St. Lucie County residents protest Compost USA application to bu - Fox29 WFLX TV, West Palm Beach, FL-news & weather

St. Lucie County residents protest Compost USA application to build compost plant at Becker Groves

ST. LUCIE COUNTY, Fla. -- Hundreds of St. Lucie County residents protested a compost plant that could be developed in western St. Lucie County Tuesday afternoon.

Residents chanted and waived signs outside the county commission building, wanting to send a message to commissioners to reject an application by Compost USA to build a bio-solid compost plant at the Becker Groves property on Shinn Rd.

Residents, who mostly live within a 5 mile radius of the proposed location, worry about how the plant will impact their property values and the environment, in addition to potential odors that could reach their neighborhoods.

"It will impact out property values. I don't want to sit in my back yard smelling this," said resident Don Marmorato.

Commissioner Chris Dzedovsky spoke to protestors and listened to their concerns. "We're trying to take all the information in to make the most reasonable, appropriate decision that is legal and binding," Dzedovsky said.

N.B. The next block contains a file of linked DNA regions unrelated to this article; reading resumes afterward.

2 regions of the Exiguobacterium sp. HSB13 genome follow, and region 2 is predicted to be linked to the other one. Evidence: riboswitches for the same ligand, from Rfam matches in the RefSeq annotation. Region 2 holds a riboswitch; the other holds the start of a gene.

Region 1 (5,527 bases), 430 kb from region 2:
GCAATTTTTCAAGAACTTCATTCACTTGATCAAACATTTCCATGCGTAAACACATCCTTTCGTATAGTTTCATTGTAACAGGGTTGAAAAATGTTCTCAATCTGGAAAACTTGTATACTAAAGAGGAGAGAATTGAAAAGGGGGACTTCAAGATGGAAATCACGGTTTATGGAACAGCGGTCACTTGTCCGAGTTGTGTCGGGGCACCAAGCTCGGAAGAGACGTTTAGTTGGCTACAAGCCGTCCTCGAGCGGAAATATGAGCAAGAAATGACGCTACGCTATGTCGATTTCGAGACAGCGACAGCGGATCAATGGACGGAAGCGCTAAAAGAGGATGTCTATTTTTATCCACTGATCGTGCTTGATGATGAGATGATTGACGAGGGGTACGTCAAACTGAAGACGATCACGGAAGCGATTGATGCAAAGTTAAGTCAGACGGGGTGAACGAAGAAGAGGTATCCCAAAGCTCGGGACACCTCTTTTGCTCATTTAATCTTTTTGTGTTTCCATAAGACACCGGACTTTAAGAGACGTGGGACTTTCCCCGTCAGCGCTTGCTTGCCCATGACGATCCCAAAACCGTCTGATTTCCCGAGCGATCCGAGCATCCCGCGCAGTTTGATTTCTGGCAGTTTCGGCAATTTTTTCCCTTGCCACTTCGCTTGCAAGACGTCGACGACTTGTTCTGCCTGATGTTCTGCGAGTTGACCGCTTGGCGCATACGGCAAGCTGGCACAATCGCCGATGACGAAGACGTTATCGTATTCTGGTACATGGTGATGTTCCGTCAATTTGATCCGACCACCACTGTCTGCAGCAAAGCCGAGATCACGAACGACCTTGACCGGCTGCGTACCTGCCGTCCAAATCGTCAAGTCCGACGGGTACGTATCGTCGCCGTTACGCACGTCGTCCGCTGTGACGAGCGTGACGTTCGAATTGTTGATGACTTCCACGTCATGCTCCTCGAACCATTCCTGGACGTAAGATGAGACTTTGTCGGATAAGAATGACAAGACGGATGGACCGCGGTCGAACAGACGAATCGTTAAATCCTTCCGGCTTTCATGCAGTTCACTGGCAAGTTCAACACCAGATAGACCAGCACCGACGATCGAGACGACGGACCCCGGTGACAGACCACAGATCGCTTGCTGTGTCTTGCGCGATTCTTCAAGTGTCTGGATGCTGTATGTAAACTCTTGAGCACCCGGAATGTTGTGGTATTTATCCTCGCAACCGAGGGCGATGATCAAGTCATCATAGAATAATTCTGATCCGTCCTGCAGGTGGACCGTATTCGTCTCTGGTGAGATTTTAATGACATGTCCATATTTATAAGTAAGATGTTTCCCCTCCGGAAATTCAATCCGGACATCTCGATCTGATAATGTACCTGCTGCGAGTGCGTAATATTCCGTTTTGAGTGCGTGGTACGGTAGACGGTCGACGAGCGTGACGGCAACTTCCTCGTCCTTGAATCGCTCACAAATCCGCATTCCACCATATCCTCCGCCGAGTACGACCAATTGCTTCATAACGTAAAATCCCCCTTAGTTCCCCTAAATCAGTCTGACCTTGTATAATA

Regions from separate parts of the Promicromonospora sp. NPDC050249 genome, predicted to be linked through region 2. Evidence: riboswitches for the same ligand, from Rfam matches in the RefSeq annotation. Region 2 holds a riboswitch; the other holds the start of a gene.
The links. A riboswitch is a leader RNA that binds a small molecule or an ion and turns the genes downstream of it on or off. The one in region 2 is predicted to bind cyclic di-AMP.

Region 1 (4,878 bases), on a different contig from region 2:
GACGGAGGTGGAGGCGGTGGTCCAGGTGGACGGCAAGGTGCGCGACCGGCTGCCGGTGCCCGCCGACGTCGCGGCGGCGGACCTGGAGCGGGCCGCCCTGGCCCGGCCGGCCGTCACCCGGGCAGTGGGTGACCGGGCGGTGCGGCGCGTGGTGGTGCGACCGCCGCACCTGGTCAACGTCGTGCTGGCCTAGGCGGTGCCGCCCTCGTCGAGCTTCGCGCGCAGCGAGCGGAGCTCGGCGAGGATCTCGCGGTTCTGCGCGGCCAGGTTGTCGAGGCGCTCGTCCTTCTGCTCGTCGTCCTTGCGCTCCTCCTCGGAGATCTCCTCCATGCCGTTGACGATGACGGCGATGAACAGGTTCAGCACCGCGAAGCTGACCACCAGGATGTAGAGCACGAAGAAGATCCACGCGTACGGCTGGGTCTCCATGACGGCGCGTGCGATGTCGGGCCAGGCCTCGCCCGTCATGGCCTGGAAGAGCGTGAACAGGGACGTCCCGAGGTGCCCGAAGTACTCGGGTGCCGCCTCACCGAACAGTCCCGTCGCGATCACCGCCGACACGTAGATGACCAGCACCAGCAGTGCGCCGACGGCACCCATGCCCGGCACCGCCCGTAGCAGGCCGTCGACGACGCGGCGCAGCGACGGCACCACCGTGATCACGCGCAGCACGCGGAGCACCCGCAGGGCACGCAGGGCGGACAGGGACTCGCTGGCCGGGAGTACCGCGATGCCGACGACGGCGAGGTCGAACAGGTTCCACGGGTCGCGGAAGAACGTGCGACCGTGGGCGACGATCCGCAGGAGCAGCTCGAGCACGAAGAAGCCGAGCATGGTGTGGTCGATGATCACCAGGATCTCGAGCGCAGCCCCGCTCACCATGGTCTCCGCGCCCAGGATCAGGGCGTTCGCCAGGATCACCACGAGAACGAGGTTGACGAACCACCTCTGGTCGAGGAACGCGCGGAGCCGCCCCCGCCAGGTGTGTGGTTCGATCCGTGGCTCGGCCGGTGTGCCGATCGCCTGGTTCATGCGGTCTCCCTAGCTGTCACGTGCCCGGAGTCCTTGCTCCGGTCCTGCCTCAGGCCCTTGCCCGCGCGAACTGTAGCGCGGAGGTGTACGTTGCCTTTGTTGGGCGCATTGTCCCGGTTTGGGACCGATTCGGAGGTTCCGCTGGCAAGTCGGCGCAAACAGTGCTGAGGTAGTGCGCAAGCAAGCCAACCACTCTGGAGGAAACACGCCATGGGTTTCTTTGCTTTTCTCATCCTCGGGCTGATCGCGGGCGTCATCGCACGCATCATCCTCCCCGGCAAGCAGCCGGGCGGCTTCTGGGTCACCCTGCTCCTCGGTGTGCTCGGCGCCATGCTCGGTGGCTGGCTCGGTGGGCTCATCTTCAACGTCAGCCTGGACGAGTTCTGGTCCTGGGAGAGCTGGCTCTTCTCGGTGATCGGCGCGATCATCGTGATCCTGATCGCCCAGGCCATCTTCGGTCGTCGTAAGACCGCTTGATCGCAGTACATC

"This is a serious public issue," resident Gharles Gausten said. "I happen to be a proponent of composting. What are we going to do with this stuff? I'm not against it philosophically. I'm against it because it's in the wrong place."

The Becker Groves property sits adjacent to numerous canals that feed into the St. Lucie River. Residents worry the compost could run off into the canals or also cause ground water pollution.

But, Compost USA President Kris Creeden says a retention pond would be built on the property to prevent run off.

Becker Holdings General Manager, Rick Melchiori, says Becker Groves took a hard hit from citrus greening. Allowing Compost USA to use their property could help make up some losses.

Melchiori says the grove has a clean record. He wouldn't want to ruin that. "We would certainly not do anything on this piece of property that we own that would tarnish our reputation. We will put the safe guards in place to make sure we're protecting the environment."

The county has paid for one environmental impact study that revealed there would be few negative impacts from composting.

However, researcher Sally Brown is also a former board member of the US Compost Council, which is a proponent of composting.

Residents consider that a conflict of interest and want to see the county complete an independent study before making a final decision.

Commissioners are set to discuss, and possibly make a final decision on December 3.

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